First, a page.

Occurrence and settlement of the common shipworm Teredo navalis (Bivalvia: Teredinidae) in Bremerhaven harbours, northern Germany
© Springer-Verlag and AWI 2002
Received: 15 August 2001
Accepted: 28 February 2002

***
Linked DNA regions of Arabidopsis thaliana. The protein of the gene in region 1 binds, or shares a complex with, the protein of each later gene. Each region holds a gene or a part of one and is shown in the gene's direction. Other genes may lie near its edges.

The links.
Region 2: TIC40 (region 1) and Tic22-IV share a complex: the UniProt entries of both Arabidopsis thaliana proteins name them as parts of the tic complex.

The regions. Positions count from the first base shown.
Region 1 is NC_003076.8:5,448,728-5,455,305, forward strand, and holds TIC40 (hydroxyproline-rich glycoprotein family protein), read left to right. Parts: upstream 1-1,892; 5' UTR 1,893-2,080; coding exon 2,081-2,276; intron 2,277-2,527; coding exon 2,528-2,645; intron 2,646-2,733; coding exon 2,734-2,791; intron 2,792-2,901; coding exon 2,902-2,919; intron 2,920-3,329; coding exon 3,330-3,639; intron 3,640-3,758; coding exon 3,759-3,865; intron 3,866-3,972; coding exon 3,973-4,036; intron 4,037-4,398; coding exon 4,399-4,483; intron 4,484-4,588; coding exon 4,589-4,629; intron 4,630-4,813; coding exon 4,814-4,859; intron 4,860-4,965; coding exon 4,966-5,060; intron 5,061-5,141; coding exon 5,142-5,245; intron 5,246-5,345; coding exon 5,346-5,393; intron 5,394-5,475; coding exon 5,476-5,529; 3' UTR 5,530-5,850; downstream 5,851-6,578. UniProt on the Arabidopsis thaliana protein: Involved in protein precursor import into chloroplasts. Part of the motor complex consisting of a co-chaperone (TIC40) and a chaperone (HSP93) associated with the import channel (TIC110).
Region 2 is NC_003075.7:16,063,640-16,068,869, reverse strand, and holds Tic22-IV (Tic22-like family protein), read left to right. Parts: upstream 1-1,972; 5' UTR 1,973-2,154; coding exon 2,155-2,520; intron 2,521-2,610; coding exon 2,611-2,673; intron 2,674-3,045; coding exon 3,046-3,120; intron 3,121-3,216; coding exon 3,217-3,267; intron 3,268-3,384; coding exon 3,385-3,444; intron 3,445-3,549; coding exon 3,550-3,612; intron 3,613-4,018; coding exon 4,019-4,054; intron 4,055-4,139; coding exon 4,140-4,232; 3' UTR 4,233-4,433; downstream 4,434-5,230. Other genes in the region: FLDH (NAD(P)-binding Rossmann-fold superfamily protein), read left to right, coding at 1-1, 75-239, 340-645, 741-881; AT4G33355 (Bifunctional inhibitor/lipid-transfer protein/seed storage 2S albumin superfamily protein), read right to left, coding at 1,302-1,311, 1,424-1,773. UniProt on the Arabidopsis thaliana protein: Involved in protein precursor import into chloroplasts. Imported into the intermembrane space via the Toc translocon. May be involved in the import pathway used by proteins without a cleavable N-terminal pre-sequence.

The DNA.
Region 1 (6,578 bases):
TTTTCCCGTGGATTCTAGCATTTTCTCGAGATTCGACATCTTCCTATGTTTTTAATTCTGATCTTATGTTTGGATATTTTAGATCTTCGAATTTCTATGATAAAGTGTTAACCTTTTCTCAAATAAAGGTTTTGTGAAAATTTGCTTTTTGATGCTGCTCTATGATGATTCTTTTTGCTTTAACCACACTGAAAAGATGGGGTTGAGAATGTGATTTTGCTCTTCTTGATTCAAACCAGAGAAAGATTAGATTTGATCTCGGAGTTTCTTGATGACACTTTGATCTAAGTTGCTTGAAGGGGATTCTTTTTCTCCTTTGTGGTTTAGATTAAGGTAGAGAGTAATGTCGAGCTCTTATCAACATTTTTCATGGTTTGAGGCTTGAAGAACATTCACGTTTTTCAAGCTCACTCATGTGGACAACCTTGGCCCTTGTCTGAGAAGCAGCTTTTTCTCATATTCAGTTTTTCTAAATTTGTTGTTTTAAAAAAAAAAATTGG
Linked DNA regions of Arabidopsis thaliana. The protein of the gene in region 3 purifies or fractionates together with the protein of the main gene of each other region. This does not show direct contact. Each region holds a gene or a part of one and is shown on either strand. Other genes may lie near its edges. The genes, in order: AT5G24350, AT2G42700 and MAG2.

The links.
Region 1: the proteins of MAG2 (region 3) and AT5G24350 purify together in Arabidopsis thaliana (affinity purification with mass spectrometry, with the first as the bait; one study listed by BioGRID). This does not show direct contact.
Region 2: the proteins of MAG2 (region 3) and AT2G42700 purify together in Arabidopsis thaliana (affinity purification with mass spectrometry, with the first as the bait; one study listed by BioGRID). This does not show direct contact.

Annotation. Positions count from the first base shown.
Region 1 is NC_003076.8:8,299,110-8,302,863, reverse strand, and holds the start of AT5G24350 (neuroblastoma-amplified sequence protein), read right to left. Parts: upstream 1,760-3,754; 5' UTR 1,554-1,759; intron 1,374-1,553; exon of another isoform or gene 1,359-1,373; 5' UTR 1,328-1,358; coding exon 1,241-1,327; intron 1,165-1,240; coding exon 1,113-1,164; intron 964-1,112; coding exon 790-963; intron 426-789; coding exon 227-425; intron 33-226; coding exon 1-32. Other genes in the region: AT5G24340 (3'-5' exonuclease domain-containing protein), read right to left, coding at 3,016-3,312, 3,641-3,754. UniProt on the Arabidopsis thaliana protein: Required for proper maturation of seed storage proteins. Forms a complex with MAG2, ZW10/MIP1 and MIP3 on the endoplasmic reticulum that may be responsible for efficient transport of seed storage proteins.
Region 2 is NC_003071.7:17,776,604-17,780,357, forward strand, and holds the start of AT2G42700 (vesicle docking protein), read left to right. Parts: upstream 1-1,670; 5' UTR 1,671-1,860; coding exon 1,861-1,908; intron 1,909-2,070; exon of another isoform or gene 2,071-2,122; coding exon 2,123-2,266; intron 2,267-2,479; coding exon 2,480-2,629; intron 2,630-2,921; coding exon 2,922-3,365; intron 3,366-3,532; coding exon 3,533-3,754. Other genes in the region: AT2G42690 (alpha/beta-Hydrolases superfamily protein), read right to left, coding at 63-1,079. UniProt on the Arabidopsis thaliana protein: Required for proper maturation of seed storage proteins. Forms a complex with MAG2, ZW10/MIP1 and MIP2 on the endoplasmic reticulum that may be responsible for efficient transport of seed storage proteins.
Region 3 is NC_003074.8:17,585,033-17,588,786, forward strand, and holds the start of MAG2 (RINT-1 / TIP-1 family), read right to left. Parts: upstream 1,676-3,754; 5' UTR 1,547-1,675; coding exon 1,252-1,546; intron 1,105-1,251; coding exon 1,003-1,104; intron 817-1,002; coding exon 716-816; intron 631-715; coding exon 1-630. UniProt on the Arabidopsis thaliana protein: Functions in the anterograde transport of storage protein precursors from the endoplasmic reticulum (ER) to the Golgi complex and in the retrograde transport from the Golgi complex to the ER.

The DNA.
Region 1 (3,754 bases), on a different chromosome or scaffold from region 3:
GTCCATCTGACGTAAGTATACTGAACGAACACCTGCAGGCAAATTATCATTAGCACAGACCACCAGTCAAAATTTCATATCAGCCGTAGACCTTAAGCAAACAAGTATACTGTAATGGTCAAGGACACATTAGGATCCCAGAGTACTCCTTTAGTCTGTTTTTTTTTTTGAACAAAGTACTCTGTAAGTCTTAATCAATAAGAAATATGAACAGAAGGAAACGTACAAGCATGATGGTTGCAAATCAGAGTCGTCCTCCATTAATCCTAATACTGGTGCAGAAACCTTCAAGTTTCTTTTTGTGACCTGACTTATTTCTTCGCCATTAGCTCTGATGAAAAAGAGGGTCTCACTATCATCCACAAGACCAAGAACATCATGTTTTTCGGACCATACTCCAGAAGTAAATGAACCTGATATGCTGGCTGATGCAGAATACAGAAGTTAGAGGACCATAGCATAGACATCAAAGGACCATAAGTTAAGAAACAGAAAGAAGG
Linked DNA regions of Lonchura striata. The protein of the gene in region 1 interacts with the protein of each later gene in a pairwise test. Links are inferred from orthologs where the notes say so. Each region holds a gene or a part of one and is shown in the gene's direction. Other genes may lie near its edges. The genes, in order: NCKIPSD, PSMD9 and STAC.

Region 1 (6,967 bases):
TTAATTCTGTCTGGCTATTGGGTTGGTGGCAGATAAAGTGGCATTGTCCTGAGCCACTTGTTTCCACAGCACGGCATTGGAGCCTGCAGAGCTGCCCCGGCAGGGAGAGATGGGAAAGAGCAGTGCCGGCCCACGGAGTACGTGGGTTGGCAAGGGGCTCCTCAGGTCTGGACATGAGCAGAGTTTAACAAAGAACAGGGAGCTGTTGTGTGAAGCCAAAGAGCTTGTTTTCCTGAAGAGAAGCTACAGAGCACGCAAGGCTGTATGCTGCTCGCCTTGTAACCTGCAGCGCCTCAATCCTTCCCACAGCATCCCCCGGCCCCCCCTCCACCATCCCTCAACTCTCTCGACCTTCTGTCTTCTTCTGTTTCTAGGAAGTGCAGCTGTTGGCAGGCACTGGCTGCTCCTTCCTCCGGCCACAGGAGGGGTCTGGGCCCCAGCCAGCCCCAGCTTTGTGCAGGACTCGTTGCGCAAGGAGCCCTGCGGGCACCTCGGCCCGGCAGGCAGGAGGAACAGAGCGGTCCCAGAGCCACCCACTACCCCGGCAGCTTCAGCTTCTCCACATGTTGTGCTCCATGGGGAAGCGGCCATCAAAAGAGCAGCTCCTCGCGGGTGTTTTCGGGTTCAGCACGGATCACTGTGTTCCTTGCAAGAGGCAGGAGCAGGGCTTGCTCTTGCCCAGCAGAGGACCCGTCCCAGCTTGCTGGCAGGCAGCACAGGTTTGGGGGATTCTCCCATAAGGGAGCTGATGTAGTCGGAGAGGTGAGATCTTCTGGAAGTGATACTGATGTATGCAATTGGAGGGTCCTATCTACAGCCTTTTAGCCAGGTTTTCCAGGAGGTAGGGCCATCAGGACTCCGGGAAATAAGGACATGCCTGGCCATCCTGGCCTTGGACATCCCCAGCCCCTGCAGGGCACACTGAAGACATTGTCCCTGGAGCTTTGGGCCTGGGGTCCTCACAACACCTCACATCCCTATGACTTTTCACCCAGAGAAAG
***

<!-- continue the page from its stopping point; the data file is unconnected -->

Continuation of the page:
The shipworm Teredo navalis L. is a xylophagous bivalve mollusc (Bivalvia: Teredinidae) with a long record of being very destructive to wooden ships and harbour buildings. It has been reported from numerous sites at the coasts of both the North and Baltic Seas since the eighteenth century. Here, we document for the first time the occurrence of live adult T. navalis in the harbours of Bremerhaven (Weser estuary, northern Germany). From August to December 1998, various wooden structures (fir floating fenders and pier posts, oak piles) from seven stations in different docks of two harbours (Überseehafen, Fischereihafen) were investigated for the presence and density of live specimens and burrows of T. navalis. The settlement of larval shipworms was studied by exposing experimental fir panels 0.06 m2 in size at 20 stations at water depths between 1 and 2 m for periods of 4 months between July and November. In addition, hydrographic profiles (0–8 m water depth) were obtained at 17 stations in five docks once every month from August to December. Live adult shipworms were found in both fir floating fenders and oak piles at four stations. The largest specimen found was 250 mm long. Shipworm burrows were detected at five stations in almost every wooden structure investigated but their abundances differed significantly: Maximum values were >10,000 m–2 in fir floating fenders, 4,600 m–2 in oak piles and 200 m–2 in fir pier posts. Actual shipworm infestation was detected at three of 16 stations in the exposed fir panels (1–3 burrow holes per panel). Water temperatures and salinities varied considerably during the 4-month investigation period. Temperatures decreased from 19.9°C in August to 0.7°C in December. Salinities ranged from 17.6 in August to 1.1 in November, but only at two lock stations during November and December did value drop below 5, which is regarded as the lethal limit for the larvae of this euryhaline teredinid species. We conclude that T. navalis encounters favourable conditions for growth and reproduction in the harbours of Bremerhaven, at least during summer and autumn, and is a common element of the harbour ecosystem. Therefore, a persistent infestation of all wooden structures after a relatively short period of time seems to be highly probable.